NYT Cooking's video about this recipe and the story behind it appeared in my YouTube feed a few weeks ago and I had this intense urge to try it for myself ever since. The original recipe can be found on NYT Cooking's page, if you're curious. The version I describe below is an adaptation though.
Firstly, I've reduced the size of the cake, as even with going only to 2/3 or the original, this pound cake was fairly close to overflowing my 25 cm Bundt pan.
Secondly, while I absolutely appreciate that this is a classic recipe which is famous for a reason, I personally found it to be way too sweet (which I knew was going to be the case just by looking at the ingredients list even before making it). A typical pound cake consists of the same amounts of flour, butter, eggs and sugar, but this version had pretty much twice as much sugar as one would traditionally use. So I personally decided to go with something closer to the standard pound cake ratios.
But with these two modifications and double the amount of glaze, I think this is one of the best pound cakes I've ever tasted. It is light, sweet, a little bit sour and a perfect accompaniment to tea or coffee.
- 250 g butter (softened, room temperature)
- 250 g sugar
- 150 g cream cheese (softened, room temperature)
- 4 eggs (room temperature)
- 15 ml vanilla essence
- 15 ml lemon essence
- 250 g flour
- 8 g starch
- 8 g baking powder
- 3 g salt
- 60 g cream cheese
- 30 g butter
- 20 g sugar
- lemon juice
- Preheat your oven to 180°C and butter your 25 cm Bundt pan well.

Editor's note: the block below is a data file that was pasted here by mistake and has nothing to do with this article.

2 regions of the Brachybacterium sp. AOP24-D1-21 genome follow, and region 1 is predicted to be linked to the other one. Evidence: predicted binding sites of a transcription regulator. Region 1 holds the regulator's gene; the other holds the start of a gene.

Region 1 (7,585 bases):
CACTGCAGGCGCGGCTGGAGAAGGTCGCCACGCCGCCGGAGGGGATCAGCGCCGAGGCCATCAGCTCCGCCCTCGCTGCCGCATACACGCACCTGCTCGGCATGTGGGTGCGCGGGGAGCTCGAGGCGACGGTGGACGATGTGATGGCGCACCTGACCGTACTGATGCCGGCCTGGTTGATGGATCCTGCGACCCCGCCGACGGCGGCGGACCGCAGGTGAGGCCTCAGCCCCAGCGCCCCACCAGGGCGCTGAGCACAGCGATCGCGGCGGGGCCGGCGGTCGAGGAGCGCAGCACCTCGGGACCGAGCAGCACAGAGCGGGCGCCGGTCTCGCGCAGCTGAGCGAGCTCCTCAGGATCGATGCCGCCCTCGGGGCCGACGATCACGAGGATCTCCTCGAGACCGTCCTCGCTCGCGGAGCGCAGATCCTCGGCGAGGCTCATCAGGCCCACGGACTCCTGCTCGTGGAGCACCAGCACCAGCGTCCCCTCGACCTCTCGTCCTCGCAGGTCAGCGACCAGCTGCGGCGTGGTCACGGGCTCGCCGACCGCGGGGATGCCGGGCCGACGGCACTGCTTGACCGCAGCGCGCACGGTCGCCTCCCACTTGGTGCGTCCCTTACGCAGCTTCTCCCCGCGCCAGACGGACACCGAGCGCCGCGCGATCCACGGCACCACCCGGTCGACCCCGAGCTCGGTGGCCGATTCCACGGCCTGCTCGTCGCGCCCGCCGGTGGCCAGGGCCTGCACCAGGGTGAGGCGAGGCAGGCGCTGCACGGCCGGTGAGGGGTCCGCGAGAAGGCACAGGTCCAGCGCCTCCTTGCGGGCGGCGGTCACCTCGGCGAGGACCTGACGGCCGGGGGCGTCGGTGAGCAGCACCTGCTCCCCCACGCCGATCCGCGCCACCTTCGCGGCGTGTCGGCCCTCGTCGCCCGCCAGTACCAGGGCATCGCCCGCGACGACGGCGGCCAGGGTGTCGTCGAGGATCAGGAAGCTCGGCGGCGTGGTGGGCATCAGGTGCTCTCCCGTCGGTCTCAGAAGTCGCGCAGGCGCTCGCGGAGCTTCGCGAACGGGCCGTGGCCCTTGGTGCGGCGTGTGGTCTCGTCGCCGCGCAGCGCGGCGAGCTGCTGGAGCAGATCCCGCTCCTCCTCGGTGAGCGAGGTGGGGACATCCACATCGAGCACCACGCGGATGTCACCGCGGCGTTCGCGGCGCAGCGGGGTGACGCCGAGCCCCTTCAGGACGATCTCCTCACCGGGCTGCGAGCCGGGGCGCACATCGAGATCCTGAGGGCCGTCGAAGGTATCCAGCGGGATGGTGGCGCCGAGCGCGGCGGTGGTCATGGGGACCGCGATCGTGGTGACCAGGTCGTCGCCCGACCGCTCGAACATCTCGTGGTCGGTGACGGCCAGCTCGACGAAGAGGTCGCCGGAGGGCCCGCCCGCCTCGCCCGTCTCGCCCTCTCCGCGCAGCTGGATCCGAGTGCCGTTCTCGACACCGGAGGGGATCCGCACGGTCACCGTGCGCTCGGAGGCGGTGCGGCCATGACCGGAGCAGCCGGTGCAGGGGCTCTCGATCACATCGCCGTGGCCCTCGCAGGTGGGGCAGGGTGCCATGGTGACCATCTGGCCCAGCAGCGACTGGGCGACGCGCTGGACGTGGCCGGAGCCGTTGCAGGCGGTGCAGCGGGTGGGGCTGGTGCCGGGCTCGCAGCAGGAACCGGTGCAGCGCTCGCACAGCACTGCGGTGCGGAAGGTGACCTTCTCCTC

- To the bowl of a stand mixer add the butter, sugar, cream cheese, vanilla and lemon essence. Beat with the paddle attachment on medium speed until well aerated, about 3 minutes.
- In another bowl add all of the eggs, then beat on high speed with the whisk attachment until fluffy, about 3 minutes.
- Transfer the eggs to the bowl with the butter mixture, then mix on low speed with the paddle attachment until just combined.
- In a third bowl combine the flour, starch, baking powder and salt.
- While the mixer is running on low, start adding the dry mixture incrementally to the wet. Once no more streaks of flour can be seen, turn the mixer to high and let mix for about 5 minutes, until a compact but airy dough forms.
- Spoon the dough into the pan, use a spatula to flatten the top and hit the pan on the counter a few times, to make sure no large air bubbles remain at the bottom.
- Bake for 45 - 60 minutes, but keep an eye on your cake starting at the 15 minute mark. The top of my cake was very brown around 20 minutes, if that happens to you as well, simply tent it with some aluminium foil for the remainder of the bake. The cake is baked when a skewer comes out clean and the internal temperature reaches 99°C.
- While the cake is baking, you can prepare the glaze. Add the butter, cream cheese and sugar to a pot and start heating it on a low setting.
- Once everything has melted, the sugar has dissolved and you have a homogenous mix take it off the heat and start adding the lemon juice, one spoonful at a time, until you reach the desired thickness. The glaze should be liquid, but still think enough to slowly pool down the cake.
- Once the cake is baked, unmold it onto a serving plate immediately and cover it with the glaze.
I don't have much to say with this one, it really is a fantastic recipe that deserves the fame it has and should make Detroit proud to have its name on it.